The technology also makes it easier for clients to “join in” to meetings whether they are across town, interstate or offshore, and participants are able to upload presentations for the conference. The technology also means a lighter carbon footprint, which works with the company’s brand values.

Kay still has to fly (it’s New Zealand this week) however she has web conferencing to fall back on if her flight is cancelled. “We try not to travel too much,” she says, a pattern that will continue. Kay cites the looming carbon emissions trading scheme to be introduced in Australia as an indicator that airfares will rise even further.

Internet monitoring firm Hitwise has also embraced the web for meetings and presentations, in particular interactive online webinars. Hitwise runs at least two per month for clients. Some sessions have 30 online, others such as its recent webinar on how to protect your brand had 100 attendees, and more than 700 uploads since.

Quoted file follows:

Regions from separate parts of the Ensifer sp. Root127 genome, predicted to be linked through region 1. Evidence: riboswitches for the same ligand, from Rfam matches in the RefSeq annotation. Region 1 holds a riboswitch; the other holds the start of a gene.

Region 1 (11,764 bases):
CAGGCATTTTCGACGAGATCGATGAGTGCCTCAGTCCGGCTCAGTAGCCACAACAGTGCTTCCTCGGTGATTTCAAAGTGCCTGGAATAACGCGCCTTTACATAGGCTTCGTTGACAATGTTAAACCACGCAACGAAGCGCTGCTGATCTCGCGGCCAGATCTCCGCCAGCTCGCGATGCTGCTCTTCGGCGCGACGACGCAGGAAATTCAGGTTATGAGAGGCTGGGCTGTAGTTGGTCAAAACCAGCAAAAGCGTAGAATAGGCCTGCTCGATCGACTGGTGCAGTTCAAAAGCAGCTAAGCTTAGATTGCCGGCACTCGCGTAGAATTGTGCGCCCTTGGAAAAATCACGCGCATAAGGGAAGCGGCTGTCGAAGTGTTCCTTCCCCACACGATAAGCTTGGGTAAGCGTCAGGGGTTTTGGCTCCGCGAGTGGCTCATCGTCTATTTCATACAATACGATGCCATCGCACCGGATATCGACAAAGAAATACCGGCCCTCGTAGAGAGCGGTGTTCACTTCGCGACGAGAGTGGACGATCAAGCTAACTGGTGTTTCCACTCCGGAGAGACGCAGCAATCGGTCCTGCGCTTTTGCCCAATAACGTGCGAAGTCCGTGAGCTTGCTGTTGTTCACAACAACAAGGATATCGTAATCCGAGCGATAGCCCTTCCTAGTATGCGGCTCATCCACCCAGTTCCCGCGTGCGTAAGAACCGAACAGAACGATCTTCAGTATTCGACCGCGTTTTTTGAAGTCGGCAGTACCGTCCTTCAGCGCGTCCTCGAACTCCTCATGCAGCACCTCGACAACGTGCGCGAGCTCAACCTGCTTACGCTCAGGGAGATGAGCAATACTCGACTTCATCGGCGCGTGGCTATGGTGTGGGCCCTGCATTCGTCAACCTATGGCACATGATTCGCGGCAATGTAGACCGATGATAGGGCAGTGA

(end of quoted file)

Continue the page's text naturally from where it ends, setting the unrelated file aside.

“It is an incredibly easy way to reach clients,” says Hitwise spokesperson Rheika Tompkins. “And they can access it at anytime afterwards. We see it as an addition rather than an alternative to travel.”

SmartCompany has run a series of webinars on sales, hiring and web strategy. Click here to view the archive, and here to see the next SmartCompany webinar. They are free and simple to sign up for.

With travel budgets rising up to 15%, no business can afford to not to smarten up its travel strategy. Says Savva: “It’s a perfect time to improve travel management.”


Read more on business travel tips and using webinars